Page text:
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Guide to supportive and difficult conversations

Published: 01 March 2020


Version history

This guide is for managers and employees who need to have difficult or supportive conversations. It explains the skills, including open and honest communication, that will help you to have a successful meeting.

The following guide forms part of the standard for workforce policies that apply to all staff within NHSScotland regardless of which Board they are employed by.

Conducting a meeting to discuss performance, behaviour, conduct or other work related concerns is never an easy task and it is understandable that a manager and employee may have doubts and worries over such a meeting.

However, constantly putting off difficult conversations often leads to feelings of frustration, guilt, annoyance with oneself, anger, a reduction in self-confidence and ultimately more stress and anxiety.

Open, honest and unambiguous communication will be essential if the aforementioned meeting is to succeed. The skill set required to do this may seem somewhat contradictory as you may need to be both firm and gentle in your approach.

Skills which may assist

Information gathering

Make sure you have your facts straight before you begin. Know what you are going to say and why you are going to say it. Try to anticipate any questions or concerns the employee may have and think carefully about how you will answer questions.

Being assertive

Once you are sure that something needs to be communicated then do so in an assertive way. Do not back down or change your mind mid-conversation, unless there is a very good reason to do so.

Being Empathic

Put yourself in the other person’s shoes and think about how they will feel about what you are telling them, how would you feel if the roles were reversed? Give the employee time to ask questions and make comments.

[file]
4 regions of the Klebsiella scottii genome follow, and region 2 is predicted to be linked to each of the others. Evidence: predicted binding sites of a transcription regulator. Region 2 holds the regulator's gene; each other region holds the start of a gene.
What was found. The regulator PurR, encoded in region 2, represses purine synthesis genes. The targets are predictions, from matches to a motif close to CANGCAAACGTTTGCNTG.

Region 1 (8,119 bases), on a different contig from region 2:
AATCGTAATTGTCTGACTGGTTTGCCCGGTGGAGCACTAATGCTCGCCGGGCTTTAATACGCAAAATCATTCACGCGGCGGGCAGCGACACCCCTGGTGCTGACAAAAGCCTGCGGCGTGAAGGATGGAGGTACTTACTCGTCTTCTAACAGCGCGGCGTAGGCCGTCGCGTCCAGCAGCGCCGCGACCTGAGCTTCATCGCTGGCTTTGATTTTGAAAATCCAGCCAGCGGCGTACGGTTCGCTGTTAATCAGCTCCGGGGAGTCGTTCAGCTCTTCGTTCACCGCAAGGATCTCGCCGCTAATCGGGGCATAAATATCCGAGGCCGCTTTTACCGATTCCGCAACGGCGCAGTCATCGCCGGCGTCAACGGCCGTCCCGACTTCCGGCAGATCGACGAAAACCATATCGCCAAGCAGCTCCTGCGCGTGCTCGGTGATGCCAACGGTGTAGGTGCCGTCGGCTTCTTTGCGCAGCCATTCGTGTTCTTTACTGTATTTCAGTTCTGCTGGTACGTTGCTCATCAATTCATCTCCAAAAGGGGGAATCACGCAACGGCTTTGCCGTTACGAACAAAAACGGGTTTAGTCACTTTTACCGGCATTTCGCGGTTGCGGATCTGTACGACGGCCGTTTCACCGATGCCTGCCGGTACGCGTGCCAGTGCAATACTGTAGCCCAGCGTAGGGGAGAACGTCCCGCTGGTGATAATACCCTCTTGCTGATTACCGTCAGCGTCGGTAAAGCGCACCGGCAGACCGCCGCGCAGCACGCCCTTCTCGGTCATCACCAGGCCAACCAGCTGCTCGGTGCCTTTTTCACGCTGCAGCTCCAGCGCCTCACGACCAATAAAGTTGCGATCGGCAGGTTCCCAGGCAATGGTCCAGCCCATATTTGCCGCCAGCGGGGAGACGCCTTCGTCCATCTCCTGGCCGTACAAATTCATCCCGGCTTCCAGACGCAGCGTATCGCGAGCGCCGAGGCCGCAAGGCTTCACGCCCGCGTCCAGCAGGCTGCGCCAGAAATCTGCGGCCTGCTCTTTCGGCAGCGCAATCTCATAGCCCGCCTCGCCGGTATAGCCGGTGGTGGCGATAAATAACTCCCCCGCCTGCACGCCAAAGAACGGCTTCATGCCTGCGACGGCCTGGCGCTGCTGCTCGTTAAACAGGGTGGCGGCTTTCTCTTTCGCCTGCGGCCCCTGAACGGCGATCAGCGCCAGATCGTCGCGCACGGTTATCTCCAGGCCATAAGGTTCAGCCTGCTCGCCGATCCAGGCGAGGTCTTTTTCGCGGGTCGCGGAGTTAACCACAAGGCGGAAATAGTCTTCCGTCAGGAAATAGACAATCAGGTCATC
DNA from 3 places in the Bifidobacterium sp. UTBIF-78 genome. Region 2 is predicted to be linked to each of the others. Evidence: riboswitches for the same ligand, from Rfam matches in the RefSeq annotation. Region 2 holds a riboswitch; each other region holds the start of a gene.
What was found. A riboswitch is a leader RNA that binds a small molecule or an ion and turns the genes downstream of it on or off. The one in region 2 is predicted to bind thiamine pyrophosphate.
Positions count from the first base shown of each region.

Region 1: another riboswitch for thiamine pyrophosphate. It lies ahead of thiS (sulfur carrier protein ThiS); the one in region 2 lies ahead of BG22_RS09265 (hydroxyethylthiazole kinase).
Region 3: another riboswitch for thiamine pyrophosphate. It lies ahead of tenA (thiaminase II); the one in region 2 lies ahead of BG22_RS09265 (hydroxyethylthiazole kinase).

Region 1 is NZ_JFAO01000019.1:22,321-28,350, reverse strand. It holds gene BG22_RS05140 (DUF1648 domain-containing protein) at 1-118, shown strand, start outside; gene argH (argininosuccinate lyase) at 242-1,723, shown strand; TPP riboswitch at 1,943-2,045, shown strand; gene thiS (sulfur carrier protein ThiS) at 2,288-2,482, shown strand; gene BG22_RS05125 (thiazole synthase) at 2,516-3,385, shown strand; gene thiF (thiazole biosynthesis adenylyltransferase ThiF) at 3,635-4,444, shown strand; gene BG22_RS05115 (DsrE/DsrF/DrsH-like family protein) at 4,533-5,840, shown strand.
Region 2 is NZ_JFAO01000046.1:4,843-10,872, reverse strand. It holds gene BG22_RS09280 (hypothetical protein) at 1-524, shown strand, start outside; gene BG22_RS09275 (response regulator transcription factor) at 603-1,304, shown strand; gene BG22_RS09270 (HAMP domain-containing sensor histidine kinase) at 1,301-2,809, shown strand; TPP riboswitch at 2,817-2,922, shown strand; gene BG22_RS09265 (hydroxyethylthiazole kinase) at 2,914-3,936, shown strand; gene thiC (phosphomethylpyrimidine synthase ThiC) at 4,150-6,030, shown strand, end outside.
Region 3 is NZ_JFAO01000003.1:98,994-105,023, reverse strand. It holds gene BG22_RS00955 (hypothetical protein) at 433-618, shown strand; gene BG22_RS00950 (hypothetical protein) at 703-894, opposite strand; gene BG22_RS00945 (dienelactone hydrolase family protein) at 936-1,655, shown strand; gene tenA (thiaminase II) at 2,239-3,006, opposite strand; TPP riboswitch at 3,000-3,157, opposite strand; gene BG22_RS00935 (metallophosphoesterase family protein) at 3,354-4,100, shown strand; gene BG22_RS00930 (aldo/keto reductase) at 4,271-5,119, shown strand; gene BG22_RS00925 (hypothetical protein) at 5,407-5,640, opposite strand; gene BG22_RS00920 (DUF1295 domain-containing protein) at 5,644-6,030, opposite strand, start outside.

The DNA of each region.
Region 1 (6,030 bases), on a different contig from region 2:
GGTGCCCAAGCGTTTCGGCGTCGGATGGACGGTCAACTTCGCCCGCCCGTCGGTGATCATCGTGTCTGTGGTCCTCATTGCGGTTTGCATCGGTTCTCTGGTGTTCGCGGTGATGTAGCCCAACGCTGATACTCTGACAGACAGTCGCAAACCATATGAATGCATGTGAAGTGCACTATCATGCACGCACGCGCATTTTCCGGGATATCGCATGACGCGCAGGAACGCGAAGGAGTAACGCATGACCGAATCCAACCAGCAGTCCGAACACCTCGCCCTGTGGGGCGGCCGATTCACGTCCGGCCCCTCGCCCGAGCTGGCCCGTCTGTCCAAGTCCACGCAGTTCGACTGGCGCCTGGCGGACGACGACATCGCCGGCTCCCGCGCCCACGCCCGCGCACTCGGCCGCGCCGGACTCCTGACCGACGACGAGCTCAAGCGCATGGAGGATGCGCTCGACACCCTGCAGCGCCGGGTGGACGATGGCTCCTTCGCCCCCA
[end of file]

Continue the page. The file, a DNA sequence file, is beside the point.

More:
Being Prepared to Negotiate

Often a difficult situation requires a certain amount of negotiation, be prepared for this. When negotiating, aim for a win-win outcome, that is, some way in which all parties benefit.

Using Appropriate Verbal and Non-Verbal Language

Speak clearly avoiding any jargon that the employee may not understand. Maintain eye contact and try to sit or stand in a relaxed way. Do not use confrontational language or body language.


When stressed we tend to listen less well. Try to relax and listen carefully to the views, opinions and feelings of the employee. Use clarification and reflection techniques to offer feedback and demonstrate that you were listening.

Staying Calm and Focused

Communication becomes easier when we are calm. Take some deep breaths and try to maintain an air of calmness. Others are more likely to remain calm if you do. Keep focused on what you want to say, don’t deviate or get distracted from the reason that you are communicating.

Communication skills

In terms of communication skills, you should:

  1. Stick to facts and avoid expressing personal opinions
  2. Be specific, avoiding vague, woolly statements
  3. Avoid generalisations, for example, "you've never liked me"
  4. Ask open questions
  5. Listen actively to what is being said and take it on board
  6. Make sure that the tone used is friendly and not accusatory
  7. Use positive words such as "improvement" and "achievement", rather than negative words such as "failure" or "weakness"
  8. Focus the discussion on future improvement rather than on past inadequacies
  9. Always check for understanding, for example by asking the employee to state or summarise his or her understanding of what has been discussed

Helpful hints

Try to avoid Try to use
You're always making mistakes. There are three mistakes in this piece of work.
You tend to shout at people. I noticed at last week's meeting that you shouted somewhat aggressively at Jim when he...
That's rubbish. I can see where you’re coming from, however...
You're hopeless - you never meet your deadlines. You've missed the monthly deadline six times this year so far, on each occasion by at least two days.
You're very aggressive. I appreciate that you may not realise this, but sometimes your tone and manner come across to others as aggressive. For example...
Your work is not up to scratch. You'll have to pull your socks up. This piece of work falls short of the standard we require because…
You're lazy. I can't ever rely on you to complete a piece of work. It has been brought to my attention that you have not completed...
You have a lousy attitude towards the rest of the staff. What do you think you could do to improve your working relationship with your colleagues?

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Version history

Published: 01 March 2020